|Negative ||gregr18 ||On Jul 25, 2006, gregr18 from Bridgewater, MA
(Zone 6b) wrote:
A problematic wood-boring beetle from Asia that is being watched closely due to the potential damage it could do to North American hardwood forests, especially maple forests, should it become established.
North American infestations have mainly been discovered in urban areas, most likely due to the beetles' having entered the US and Canada through commercial ports along with material imported from China. According to the University of Vermont's Entomological Research Laboratory, infestations have been discovered in New York, New Jersey, Chicago, and Toronto. Currently, destroying infested trees is the only reliable way of managing this pest.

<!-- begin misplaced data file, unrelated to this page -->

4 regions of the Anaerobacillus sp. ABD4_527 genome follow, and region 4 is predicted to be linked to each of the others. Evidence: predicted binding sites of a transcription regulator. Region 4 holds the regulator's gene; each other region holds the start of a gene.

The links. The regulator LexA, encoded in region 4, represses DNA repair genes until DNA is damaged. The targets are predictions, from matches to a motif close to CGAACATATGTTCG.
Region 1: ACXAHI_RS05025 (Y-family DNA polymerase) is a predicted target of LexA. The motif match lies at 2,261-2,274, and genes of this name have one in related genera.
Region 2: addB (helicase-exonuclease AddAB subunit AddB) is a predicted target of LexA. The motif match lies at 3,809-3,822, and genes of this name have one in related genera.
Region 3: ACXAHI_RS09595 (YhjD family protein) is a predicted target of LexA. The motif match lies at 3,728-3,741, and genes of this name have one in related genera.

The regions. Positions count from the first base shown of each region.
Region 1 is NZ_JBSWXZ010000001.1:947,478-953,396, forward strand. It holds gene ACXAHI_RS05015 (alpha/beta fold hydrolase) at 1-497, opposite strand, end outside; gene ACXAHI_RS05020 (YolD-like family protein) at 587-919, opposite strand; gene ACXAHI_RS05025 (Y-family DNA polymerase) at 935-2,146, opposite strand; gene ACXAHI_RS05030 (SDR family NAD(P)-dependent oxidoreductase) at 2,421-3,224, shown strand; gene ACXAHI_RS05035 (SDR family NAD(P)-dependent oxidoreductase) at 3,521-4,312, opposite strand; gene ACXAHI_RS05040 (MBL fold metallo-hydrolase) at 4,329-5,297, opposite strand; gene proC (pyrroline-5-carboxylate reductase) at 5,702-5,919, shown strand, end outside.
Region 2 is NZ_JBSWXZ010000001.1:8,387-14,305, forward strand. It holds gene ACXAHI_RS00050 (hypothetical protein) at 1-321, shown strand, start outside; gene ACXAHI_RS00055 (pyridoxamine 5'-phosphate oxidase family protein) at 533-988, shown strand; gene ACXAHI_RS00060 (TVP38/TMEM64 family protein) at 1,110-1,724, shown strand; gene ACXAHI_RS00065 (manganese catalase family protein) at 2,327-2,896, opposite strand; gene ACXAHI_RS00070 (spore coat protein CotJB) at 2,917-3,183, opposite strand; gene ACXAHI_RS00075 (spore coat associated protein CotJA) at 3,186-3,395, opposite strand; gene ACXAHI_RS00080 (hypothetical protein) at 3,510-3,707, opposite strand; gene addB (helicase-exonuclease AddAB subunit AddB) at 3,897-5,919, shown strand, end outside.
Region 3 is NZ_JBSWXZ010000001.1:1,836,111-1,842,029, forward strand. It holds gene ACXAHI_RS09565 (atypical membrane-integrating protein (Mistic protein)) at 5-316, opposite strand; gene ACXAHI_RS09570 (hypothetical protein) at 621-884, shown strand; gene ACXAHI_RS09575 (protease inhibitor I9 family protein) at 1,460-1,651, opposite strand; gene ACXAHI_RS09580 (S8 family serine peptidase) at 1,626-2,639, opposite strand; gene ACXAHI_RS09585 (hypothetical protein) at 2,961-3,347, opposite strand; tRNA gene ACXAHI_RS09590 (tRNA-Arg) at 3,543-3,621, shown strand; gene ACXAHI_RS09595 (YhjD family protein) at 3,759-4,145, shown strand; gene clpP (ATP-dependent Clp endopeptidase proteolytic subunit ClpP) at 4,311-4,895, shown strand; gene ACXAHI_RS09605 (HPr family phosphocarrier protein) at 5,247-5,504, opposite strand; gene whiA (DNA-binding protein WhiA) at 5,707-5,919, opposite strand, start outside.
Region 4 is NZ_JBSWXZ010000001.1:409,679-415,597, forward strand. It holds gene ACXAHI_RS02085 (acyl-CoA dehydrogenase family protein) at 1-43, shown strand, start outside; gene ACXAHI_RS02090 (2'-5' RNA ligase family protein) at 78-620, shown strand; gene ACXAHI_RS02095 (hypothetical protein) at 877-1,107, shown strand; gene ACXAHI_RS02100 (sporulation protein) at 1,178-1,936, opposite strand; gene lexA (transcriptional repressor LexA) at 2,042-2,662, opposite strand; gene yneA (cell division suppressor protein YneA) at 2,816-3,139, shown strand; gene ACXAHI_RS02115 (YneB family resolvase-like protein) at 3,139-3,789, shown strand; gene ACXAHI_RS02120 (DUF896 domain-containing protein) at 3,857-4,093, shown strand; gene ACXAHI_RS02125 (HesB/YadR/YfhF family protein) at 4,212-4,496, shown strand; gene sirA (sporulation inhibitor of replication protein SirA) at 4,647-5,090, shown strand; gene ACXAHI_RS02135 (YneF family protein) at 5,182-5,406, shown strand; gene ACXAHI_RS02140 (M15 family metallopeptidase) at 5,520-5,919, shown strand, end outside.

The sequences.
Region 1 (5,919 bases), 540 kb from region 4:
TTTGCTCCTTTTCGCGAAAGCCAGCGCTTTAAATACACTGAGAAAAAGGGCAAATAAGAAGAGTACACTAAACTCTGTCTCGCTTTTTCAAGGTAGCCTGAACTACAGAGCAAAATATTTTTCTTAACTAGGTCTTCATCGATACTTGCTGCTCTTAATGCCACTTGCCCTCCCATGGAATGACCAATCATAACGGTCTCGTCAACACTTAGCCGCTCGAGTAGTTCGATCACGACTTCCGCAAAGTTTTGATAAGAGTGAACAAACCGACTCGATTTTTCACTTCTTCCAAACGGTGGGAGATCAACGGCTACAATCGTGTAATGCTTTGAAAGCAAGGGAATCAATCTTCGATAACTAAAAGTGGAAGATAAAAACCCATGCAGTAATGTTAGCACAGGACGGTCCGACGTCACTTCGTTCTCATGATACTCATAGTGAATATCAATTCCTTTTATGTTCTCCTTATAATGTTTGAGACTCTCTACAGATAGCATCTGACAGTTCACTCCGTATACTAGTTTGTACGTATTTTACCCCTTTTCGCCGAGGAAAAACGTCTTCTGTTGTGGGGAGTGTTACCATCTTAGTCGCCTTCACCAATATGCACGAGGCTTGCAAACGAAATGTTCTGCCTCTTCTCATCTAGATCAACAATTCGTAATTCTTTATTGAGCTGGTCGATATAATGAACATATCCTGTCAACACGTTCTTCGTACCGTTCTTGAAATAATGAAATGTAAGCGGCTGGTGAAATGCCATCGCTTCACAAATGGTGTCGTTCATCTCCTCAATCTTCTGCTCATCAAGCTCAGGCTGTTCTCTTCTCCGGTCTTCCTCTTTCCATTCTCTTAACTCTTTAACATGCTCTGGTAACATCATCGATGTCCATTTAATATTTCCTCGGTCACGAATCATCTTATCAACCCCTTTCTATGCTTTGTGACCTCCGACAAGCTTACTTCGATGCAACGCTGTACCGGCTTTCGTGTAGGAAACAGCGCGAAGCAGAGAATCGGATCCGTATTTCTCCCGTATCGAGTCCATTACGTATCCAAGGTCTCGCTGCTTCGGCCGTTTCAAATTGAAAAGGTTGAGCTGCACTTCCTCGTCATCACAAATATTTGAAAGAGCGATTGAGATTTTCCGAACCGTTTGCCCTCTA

In its native range, the Asian Longhorned Beetle has long been a particularly destructive pest, destroying many acres of forested land in China. The female beetle cuts through the outer bark of its host tree in order to lay her eggs. Upon hatching, the beetle larvae bore deep into the inner bark to feed, destroying both sapwood and hardwood, eventually killing the tree.